Tuesday, July 31, 2012

Sir Donald

I first climbed the Northwest Ridge back in 2009 with Ross. On that occasion we were so focussed on getting up and back down again quickly that afterwards we both agreed that it would be good to do the route again just so that we could enjoy it! So near the end of July I went back with Brian for another go.

The forecast was the same for the next two days with a 30% chance of afternoon thunderstorms; not perfect but fairly typical. Ominously it bucketed down for a couple of hours at midday on the day that we hiked up to the bivy site.

It then rained again overnight. I swore that I'd never let myself get caught in crappy weather on Sir Donald. Nevertheless the next morning we went up to the col for a "look". How many times have we said that before? "Having a look" is the mountaineering equivalent of saying "hold my beer and watch this".

It was fun while it lasted as we enjoyed the warmth of the rising sun.

We pushed our luck and managed to get up to the highest bolted rap on the ridge about half way up. From this point we knew that we could get down in almost any weather. Right on cue it started raining and hailing and the rock became slick as motor oil in a matter of seconds. Down we went into the cold wet mist, cartoon legs skittering around as if we were wearing ice skates on a vertical skating rink.

All's well that ends well. Looks like we'll have to go back again.

Sunday, July 29, 2012

Grizzly Peak North Ridge

Not until late July did we make our first overnight trip to Hermit Meadows this year. On the way up we met a group coming down from Tupper. Turned out that one of them was Dan, a fellow we met at Bon Echo last fall. Small world.

We camped next to a babbling brook, had a fine evening, and got a civilized start the next morning.

First task was to skirt around the southeast ridge of Sifton and find our way to the Little Sifton Col. We've often skied this way in the winter but always in the opposite direction. The slope from the col seems really steep on skis. Not so bad in summer.

From Little Sifton we followed the shattered ridge up and down and all over the place. It was mostly just scrambling with the occasional rocky step thrown which (as always) left us wondering exactly what 3rd class is supposed to mean.

We wound our way up and found ourselves at the top for lunch about 4.5 hours after leaving Hermit Meadows.

On the return journey we took advantage of the summer snow to bypass much of the ridge before regaining it again just before the Little Sifton col. Here Brenda was gripped by summit fever and insisted that we summit Little Sifton rather than skirting around directly to the col. I don't know what's got into that girl. 11,000er training I guess. Aided by all the snow it was a quick 2.5 hours back to Hermit Meadows where we packed up for the knee jarring return to the highway.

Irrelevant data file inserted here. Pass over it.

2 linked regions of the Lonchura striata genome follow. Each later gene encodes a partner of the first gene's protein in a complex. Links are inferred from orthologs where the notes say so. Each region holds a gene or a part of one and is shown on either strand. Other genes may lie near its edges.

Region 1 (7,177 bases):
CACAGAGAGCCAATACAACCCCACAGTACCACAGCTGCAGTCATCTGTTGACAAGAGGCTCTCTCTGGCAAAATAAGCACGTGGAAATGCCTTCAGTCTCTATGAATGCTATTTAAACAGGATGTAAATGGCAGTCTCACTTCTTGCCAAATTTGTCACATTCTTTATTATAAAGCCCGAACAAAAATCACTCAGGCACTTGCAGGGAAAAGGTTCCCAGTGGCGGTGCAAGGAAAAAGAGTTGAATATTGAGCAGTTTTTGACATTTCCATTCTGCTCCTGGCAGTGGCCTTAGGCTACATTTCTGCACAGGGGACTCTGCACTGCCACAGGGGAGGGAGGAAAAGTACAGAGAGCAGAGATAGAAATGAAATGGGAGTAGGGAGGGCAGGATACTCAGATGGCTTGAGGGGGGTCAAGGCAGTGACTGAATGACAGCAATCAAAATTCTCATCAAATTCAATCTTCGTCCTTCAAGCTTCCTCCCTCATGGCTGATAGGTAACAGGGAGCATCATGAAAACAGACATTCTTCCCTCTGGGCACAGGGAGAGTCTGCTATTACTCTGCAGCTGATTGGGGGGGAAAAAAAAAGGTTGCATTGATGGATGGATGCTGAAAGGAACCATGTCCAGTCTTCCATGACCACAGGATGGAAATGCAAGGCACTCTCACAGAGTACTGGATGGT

A fine easy day in the mountains.

Sunday, July 15, 2012

Yak Peak

Stymied by the weather but desperate for exercise we made a trip to the Coquihalla to hike on Yak Peak. I think the route we chose was the climber's trail rather than any "official" hike. Parking at the Zopkios break check, we doubled back about a kilometre to an obvious cairn and dropped down to the swampy start.

The trail went straight up through classic west coast old growth to the base of the giant slab visible from the highway. A spooky place in the mist; we were pretty wary of rock fall.

We soon reached the snow line where the already gloomy morning became decidedly wetter.

The Yak-Nak col was completely snow bound with wind rolls and cornices.

The ice axes came in handy.

Here's a somewhat bedraggled looking Brenda on the the top.

A nice short hike.

Saturday, July 07, 2012

Avalanche Mountain SW Ridge

We could have made an argument to use skis for a good part of this trip up Mount Avalanche in early July. But we made an early start and thankfully the snow remained firm underfoot for most of the morning.

Taking a break on a rocky knoll we saw a coyote sprinting across the snowfield opposite. We'd never seen coyotes around here before and it seemed strange to see this one in such open terrain. Perhaps he was hoping to snag an unwary marmot emerging from its burrow.

We gained the crest easily enough and began working our way along the ridge, sometimes on rock, sometimes on increasingly sloppy snow.

Although the SW ridge is supposedly just a 3rd class scramble, having descended this way once before (after climbing the SE ridge) we knew that there was at least one tricky bit. Sure enough at one steep corner festooned (yes!) with rap tat we were left scratching our heads at the "3rd class" designation. Rather than dorking around we got the rope out for the two slightly unhappy seconds and were soon kicking steps up the final steep pitch of snow below the summit.

It took much longer than anticipated (doesn't it always) but we finally topped out by early afternoon.

The snow made for a mercifully fast descent to the snow line but the switchbacks on the Avalanche Crest trail still seemed interminable.

A great day out. Thanks to Craig for the company. Sorry we got you home so late.